It's easy to forget how lucky we are to pursue dance at all, let alone in the beautifully equipped studios that many of us call home. But for many aspiring dancers around the world—especially in communities plagued by violence—resources are few and far between.
As the Rio Olympics wind down, we've had plenty of time to be awed by the amazing feats of athletic prowess, and the sacrifices and struggles of each competitor. But throughout Rio, there are people waging a daily struggle against poverty and many of them hope to accomplish amazing things themselves.
Meet the dancers of Na Ponta dos Pes, or "On Tiptoe." These girls are from the Complexo de Alemão favela, one of the neighborhoods in Rio that's often riddled with violence. Rather than living in fear, former rhythmic gymnast Tuany Nascimento started the "On Tiptoe" program, and now teaches ballet classes to her tiny dancers on a basketball court. Nascimento has even bigger dreams, hoping to one day open a community center in the neighborhood.
Check out some of the photos by Brazilian photographer Sebastian Gil Miranda, who has frequently photographed Nascimento's class:
(Photo by Sebastian Gil Miranda)
(Photo by Sebastian Gil Miranda)
They're here! They're here! The Olympics are FINALLY HERE!
OK, yes, fine, the Sochi Games officially started yesterday. But tonight we'll get to see the splendiferous opening ceremony. And that makes it all so much more official.
The ceremony is also an opportunity for some pretty serious dancing. (NBC: Let's actually air the dancing this time, OK? Nobody wants a repeat of the London dance debacle.) And the choreographic mastermind behind tonight's sure-to-be-showstopping spectacle is actually a familiar face: Broadway's Daniel Ezralow, best known for his work on Spider-Man: Turn Off the Dark.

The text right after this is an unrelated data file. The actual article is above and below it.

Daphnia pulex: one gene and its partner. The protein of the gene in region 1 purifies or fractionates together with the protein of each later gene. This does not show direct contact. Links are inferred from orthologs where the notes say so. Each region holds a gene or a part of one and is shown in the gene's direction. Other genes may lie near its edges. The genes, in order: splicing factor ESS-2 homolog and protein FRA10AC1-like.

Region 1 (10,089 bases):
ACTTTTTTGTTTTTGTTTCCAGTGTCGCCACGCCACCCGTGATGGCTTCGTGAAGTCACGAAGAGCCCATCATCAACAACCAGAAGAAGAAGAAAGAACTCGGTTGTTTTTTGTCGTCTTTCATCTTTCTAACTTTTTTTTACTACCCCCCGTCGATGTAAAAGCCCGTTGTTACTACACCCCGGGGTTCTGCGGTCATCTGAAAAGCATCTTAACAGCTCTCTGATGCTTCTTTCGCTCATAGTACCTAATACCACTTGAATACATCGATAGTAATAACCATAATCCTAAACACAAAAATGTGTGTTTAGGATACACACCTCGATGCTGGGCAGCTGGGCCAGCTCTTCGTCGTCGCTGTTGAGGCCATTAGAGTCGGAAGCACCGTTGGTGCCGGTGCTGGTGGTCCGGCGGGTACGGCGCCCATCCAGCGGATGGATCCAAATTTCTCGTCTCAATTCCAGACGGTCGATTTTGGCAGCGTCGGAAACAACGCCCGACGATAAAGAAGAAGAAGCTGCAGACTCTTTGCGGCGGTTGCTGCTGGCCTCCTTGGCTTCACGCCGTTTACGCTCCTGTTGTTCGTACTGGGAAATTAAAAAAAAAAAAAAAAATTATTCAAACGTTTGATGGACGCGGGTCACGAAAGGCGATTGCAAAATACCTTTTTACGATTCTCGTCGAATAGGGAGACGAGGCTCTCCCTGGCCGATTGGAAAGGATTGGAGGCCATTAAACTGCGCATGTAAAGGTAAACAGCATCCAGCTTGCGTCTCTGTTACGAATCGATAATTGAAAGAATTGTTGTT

Ezralow strikes a pose in Sochi (photo via thewrap.com)
Ezralow told People that he'll be using about 80 professional dancers and hundreds of volunteers to create a performance about "20th-century Russia." Here's the interesting thing: Though his grandfather fled Russia in 1905, Ezralow is pretty far removed from the country these days—he lives in L.A. So we're curious to see what kind of cultural-fusion choreography he's come up with. (We're picturing Bolshoi ballerinas flying through the air, Spider-Man-style...which actually sounds kind of awesome, right?)
Tune in to NBC tonight at 7:30 to see the show!
Congratulations to Gabby Douglas! Watching the amazing "flying squirrel" win Olympic gold in the women's all-around gymnastics competition yesterday was an incredible thrill—especially since Gabby, with her megawatt smile, is such an easy person to root for. (Congrats are also in order for teammate Aly Raisman, whose solid performance brought her this close to the bronze.)
But I'd like to pay tribute, for just a moment, to yesterday's silver medalist: Russian phenom Viktoria Komova. Why? Because in ballet terms—and let's be honest, I evaluate everything in ballet terms—she's gorgeous. Her hyper-extended legs, archy feet, and crazy flexibility make everything she does, from the uneven bars to the vault, look beautifully polished. There's also an inherent grace to the way she carries her upper body.